That’s really kind of what I wanted to do with this album. Like, I have no problem with the actual sound on the radio. I like the beats, I like the melodies for the most part. It’s pretty undeniable. But I think what’s missing at the mainstream level is just rawness. No one is talking about shit anymore other than Kendrick and Beyonce really. Even in rock, like everything right now is really bland as far as lyrics (again at the mainstream). I wanted to tackle some really tough and honest issues, whether religion or war or race or my own personal problems and try to make some really great sounding music as well. Rap feels like it’s in it’s 80s glam-rock, hair band era. Everything is drugs and girls and over the top outfits. I’d like to see raps grunge moment. When some really powerful, heavy music kind of takes over and captivates people.
RESPECT.: Are you and Mello Music Group happy with the record?
I was really scared to take the record to Mello. For better or worse, I think some people see Mello as like a guardian of a certain sound in hip hop. Which really isn’t fair, because there’s a lot of progressive and alternative shit happening with the label. What I think Mello is more than a guardian of a particular sound, is that we’re championing honest, thoughtful music. I hope that’s not pretentious, but to get back to the question: Mello and I are super happy for the record. We have our concerns; it’s a risky album. But Mike called it “the album of a lifetime”, meaning my lifetime. This record is very important to me and Mello is standing behind it happily. We’re excited and nervous for it to drop.
RESPECT.: It’s safe to say that your story telling abilities are notable. The new album’s title track cuts through the heart.
The new album’s title track cuts through the heart: It’s the hardest song I’ve ever written. Not because of it being like technically difficult, and not even because I was scared of saying what I said, but because I was and still am worried about what family and friends will think. I’ve said before that on my previous work, I was worried what strangers would think of me. I’m more worried about what people around me will think when they hear it. But it’s important for me to put that shit into music. I’ve never been scared of an album being released before, but this one scares me.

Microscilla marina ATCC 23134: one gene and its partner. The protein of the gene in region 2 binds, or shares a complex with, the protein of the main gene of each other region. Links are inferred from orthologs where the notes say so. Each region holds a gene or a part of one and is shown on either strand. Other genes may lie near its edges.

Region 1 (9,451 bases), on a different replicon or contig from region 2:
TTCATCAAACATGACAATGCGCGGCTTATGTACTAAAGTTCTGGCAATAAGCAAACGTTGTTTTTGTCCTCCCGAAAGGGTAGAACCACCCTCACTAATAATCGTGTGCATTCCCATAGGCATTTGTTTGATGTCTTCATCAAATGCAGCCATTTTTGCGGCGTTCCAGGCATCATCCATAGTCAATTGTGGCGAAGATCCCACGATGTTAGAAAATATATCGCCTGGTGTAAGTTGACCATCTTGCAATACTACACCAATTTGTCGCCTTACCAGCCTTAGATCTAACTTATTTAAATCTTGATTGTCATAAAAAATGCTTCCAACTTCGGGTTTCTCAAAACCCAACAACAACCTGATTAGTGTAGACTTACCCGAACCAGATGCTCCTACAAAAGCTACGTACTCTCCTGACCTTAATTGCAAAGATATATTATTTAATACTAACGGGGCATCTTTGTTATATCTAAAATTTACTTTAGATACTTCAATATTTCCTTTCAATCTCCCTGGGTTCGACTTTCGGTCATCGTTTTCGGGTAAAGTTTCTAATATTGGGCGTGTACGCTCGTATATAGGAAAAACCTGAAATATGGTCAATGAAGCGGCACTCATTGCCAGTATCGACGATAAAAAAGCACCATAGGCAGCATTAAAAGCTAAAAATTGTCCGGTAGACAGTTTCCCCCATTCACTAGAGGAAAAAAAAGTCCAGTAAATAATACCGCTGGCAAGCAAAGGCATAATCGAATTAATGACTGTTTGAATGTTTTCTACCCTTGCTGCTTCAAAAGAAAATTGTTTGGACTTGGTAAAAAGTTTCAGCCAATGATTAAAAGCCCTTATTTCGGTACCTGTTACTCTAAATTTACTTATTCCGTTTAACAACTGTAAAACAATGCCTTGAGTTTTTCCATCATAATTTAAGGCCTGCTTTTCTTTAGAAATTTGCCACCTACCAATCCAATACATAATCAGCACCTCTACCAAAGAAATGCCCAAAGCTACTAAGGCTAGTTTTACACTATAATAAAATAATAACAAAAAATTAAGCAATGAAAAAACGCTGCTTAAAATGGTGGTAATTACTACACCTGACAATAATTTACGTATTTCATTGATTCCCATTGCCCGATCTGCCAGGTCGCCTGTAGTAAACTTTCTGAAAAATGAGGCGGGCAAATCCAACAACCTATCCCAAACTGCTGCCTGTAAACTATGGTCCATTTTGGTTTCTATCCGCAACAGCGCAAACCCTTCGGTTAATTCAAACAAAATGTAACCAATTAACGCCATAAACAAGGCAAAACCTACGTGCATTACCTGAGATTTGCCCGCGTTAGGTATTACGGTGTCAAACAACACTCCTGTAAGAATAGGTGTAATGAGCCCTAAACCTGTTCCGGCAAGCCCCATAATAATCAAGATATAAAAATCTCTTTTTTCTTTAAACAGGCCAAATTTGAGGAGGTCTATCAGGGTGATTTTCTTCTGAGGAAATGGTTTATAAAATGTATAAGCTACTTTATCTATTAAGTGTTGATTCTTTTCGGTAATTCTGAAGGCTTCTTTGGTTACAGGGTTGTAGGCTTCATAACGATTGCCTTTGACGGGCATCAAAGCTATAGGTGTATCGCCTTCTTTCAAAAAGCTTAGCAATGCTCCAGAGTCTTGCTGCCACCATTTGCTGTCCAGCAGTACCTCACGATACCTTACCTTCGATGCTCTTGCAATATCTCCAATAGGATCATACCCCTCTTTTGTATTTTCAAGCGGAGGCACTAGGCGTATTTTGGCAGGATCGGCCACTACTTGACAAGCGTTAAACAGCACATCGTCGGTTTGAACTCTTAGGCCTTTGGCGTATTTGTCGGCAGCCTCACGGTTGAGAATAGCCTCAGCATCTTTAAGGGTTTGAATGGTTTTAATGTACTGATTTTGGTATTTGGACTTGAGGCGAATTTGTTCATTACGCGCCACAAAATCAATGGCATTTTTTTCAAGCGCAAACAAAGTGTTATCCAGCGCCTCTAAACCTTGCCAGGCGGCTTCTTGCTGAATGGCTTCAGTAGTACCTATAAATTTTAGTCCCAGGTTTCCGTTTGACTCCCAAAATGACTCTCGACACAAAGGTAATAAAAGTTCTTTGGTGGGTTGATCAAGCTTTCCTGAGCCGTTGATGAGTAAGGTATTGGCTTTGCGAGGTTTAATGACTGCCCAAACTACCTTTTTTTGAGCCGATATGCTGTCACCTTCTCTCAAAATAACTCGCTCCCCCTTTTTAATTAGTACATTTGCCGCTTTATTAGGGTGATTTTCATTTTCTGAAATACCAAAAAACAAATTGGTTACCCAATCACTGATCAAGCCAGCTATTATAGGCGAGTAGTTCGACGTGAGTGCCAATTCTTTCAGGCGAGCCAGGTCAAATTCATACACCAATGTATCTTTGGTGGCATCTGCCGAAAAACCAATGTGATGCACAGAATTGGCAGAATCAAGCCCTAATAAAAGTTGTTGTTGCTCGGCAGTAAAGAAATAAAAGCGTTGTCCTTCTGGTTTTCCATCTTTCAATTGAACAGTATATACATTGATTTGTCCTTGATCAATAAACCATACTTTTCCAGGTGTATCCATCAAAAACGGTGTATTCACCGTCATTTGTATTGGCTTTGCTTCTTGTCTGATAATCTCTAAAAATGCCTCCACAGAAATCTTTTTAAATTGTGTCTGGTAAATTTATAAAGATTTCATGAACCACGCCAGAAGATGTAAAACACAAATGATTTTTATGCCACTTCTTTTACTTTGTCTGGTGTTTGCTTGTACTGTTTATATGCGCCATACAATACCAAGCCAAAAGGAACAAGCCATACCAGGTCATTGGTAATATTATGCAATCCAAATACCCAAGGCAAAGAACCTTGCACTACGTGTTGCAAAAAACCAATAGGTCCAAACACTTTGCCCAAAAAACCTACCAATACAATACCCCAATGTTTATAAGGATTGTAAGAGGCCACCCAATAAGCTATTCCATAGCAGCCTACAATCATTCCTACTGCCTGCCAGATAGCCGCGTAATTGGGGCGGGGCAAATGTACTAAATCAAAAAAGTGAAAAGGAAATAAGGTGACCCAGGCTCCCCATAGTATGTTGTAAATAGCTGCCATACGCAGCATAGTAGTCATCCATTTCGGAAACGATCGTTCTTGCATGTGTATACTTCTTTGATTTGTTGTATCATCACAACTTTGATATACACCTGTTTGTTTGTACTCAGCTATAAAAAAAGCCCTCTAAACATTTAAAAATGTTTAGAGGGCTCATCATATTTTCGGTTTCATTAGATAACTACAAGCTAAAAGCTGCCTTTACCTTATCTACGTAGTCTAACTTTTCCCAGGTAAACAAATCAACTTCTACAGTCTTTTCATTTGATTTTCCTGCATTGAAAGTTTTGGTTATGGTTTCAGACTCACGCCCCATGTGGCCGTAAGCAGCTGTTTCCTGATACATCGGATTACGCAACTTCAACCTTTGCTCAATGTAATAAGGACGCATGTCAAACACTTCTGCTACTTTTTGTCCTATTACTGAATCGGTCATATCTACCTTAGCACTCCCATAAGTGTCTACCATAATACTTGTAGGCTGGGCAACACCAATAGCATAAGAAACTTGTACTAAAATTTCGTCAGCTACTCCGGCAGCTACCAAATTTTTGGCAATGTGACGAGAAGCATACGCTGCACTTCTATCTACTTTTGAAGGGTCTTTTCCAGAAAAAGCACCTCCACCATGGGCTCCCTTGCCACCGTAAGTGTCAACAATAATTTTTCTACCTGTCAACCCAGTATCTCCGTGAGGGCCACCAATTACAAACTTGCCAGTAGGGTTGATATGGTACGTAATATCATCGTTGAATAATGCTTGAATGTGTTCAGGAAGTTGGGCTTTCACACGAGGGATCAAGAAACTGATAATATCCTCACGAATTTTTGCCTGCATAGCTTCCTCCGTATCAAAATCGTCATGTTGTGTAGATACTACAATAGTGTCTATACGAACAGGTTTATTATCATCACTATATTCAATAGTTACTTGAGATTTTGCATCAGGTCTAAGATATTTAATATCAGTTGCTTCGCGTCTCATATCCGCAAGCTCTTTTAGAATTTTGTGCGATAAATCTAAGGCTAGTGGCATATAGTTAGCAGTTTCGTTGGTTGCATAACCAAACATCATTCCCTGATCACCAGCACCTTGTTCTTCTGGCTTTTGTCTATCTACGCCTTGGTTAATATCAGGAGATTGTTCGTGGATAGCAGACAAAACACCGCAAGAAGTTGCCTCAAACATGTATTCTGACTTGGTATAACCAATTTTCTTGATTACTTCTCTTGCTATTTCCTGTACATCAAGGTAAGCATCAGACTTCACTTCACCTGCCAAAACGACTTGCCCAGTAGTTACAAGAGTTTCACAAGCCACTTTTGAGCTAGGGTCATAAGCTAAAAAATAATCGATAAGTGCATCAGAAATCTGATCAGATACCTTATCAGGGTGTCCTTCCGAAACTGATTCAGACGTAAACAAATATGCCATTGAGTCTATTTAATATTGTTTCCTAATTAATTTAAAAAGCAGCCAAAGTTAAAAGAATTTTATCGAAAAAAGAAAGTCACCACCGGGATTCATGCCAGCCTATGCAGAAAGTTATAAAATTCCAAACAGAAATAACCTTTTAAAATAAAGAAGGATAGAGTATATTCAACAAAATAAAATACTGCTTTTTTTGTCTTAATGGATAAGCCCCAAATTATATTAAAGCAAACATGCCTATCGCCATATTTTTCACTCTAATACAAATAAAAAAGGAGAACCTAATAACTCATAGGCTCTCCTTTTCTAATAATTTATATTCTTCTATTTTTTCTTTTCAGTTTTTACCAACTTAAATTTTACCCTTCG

RESPECT.: We’re all excited for the album to be released. It’s going to help a lot of people, really. What do you want fans to know about this body of work?
I think a few things: 1.) Like I said, come into it with an open mind. I sound like a dinosaur, but I really, really do care about making albums that aren’t designed for the songs, but making songs that are designed for an album. Every piece of this was purposeful, every song was written so that it would flow into the next one. I want people to throw on their headphones, press play and just let it run. I want people to hear the first guitar part on “The New Normal” and then 45 minutes or whatever later hear the final harps on “Jeffrey Star”. It’s a different sound, but it’s still me. 2.) I want people to know that I’m alright. Again, this is a highlight reel of bad moments. This isn’t me every day. And 3.) That if you’ve ever struggled with mental illness or addiction, I hope this record helps you out.
Incase you missed his Mello Music Group debut, we’ve attached the full album stream below. It’s highly recommended if you haven’t, just saying:
Mello Music Group:
Pre-Order ‘Instinctive Drowning‘:
You might also like
More from Features
Haitian born rapper Pacman Plu is New York's next big star. Having recently inked a distribution partnership with Roc Nation's …
RESPECT. Feature: Mark Whitten is Teaching Members How To Make 6 Figures Without Investing Their Own Money Or Using Their Credit
Mark Whitten went from working in a group home in Baltimore to generating more than $1 million through real estate …